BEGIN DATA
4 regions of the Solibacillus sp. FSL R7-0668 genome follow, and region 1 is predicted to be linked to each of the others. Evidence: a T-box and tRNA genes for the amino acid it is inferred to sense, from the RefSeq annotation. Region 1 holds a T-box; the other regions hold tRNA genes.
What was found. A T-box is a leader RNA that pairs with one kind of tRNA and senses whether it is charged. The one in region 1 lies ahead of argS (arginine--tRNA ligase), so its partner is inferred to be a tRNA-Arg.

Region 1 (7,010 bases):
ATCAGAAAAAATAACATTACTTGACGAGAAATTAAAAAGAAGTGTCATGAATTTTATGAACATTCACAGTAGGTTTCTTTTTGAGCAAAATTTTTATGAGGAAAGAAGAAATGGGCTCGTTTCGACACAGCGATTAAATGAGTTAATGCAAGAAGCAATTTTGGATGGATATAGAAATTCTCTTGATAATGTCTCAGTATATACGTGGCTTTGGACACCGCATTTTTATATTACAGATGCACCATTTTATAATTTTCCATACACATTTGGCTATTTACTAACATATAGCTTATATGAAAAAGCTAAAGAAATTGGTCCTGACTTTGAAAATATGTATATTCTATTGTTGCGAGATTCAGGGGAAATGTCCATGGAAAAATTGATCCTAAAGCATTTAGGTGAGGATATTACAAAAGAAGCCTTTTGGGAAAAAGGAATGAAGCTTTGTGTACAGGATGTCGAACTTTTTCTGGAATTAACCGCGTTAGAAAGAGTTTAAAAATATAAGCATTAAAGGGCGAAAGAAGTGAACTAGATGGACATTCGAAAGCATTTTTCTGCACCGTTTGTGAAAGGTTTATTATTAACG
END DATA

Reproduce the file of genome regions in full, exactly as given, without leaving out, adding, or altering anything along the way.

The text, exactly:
4 regions of the Solibacillus sp. FSL R7-0668 genome follow, and region 1 is predicted to be linked to each of the others. Evidence: a T-box and tRNA genes for the amino acid it is inferred to sense, from the RefSeq annotation. Region 1 holds a T-box; the other regions hold tRNA genes.
What was found. A T-box is a leader RNA that pairs with one kind of tRNA and senses whether it is charged. The one in region 1 lies ahead of argS (arginine--tRNA ligase), so its partner is inferred to be a tRNA-Arg.

Region 1 (7,010 bases):
ATCAGAAAAAATAACATTACTTGACGAGAAATTAAAAAGAAGTGTCATGAATTTTATGAACATTCACAGTAGGTTTCTTTTTGAGCAAAATTTTTATGAGGAAAGAAGAAATGGGCTCGTTTCGACACAGCGATTAAATGAGTTAATGCAAGAAGCAATTTTGGATGGATATAGAAATTCTCTTGATAATGTCTCAGTATATACGTGGCTTTGGACACCGCATTTTTATATTACAGATGCACCATTTTATAATTTTCCATACACATTTGGCTATTTACTAACATATAGCTTATATGAAAAAGCTAAAGAAATTGGTCCTGACTTTGAAAATATGTATATTCTATTGTTGCGAGATTCAGGGGAAATGTCCATGGAAAAATTGATCCTAAAGCATTTAGGTGAGGATATTACAAAAGAAGCCTTTTGGGAAAAAGGAATGAAGCTTTGTGTACAGGATGTCGAACTTTTTCTGGAATTAACCGCGTTAGAAAGAGTTTAAAAATATAAGCATTAAAGGGCGAAAGAAGTGAACTAGATGGACATTCGAAAGCATTTTTCTGCACCGTTTGTGAAAGGTTTATTATTAACG